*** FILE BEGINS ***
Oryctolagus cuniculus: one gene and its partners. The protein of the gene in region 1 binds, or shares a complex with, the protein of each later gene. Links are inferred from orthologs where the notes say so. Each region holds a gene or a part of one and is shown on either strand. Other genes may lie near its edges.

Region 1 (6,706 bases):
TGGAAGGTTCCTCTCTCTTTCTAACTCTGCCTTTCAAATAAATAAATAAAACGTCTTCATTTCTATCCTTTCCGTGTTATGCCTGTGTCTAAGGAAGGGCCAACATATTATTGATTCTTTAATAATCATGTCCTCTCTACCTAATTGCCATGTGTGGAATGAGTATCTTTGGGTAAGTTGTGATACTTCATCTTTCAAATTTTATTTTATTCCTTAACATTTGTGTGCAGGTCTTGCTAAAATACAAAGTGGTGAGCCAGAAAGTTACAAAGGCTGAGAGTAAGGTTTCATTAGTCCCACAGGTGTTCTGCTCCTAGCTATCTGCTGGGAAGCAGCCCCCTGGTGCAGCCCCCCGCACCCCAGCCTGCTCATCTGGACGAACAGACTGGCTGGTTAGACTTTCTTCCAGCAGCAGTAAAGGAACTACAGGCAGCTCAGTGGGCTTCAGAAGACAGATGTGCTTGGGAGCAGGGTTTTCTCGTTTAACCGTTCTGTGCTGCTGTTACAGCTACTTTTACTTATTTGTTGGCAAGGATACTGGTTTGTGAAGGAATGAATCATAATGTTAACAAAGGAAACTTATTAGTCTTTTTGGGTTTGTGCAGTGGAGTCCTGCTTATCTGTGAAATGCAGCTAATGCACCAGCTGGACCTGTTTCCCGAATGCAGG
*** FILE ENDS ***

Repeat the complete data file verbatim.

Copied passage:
Oryctolagus cuniculus: one gene and its partners. The protein of the gene in region 1 binds, or shares a complex with, the protein of each later gene. Links are inferred from orthologs where the notes say so. Each region holds a gene or a part of one and is shown on either strand. Other genes may lie near its edges.

Region 1 (6,706 bases):
TGGAAGGTTCCTCTCTCTTTCTAACTCTGCCTTTCAAATAAATAAATAAAACGTCTTCATTTCTATCCTTTCCGTGTTATGCCTGTGTCTAAGGAAGGGCCAACATATTATTGATTCTTTAATAATCATGTCCTCTCTACCTAATTGCCATGTGTGGAATGAGTATCTTTGGGTAAGTTGTGATACTTCATCTTTCAAATTTTATTTTATTCCTTAACATTTGTGTGCAGGTCTTGCTAAAATACAAAGTGGTGAGCCAGAAAGTTACAAAGGCTGAGAGTAAGGTTTCATTAGTCCCACAGGTGTTCTGCTCCTAGCTATCTGCTGGGAAGCAGCCCCCTGGTGCAGCCCCCCGCACCCCAGCCTGCTCATCTGGACGAACAGACTGGCTGGTTAGACTTTCTTCCAGCAGCAGTAAAGGAACTACAGGCAGCTCAGTGGGCTTCAGAAGACAGATGTGCTTGGGAGCAGGGTTTTCTCGTTTAACCGTTCTGTGCTGCTGTTACAGCTACTTTTACTTATTTGTTGGCAAGGATACTGGTTTGTGAAGGAATGAATCATAATGTTAACAAAGGAAACTTATTAGTCTTTTTGGGTTTGTGCAGTGGAGTCCTGCTTATCTGTGAAATGCAGCTAATGCACCAGCTGGACCTGTTTCCCGAATGCAGG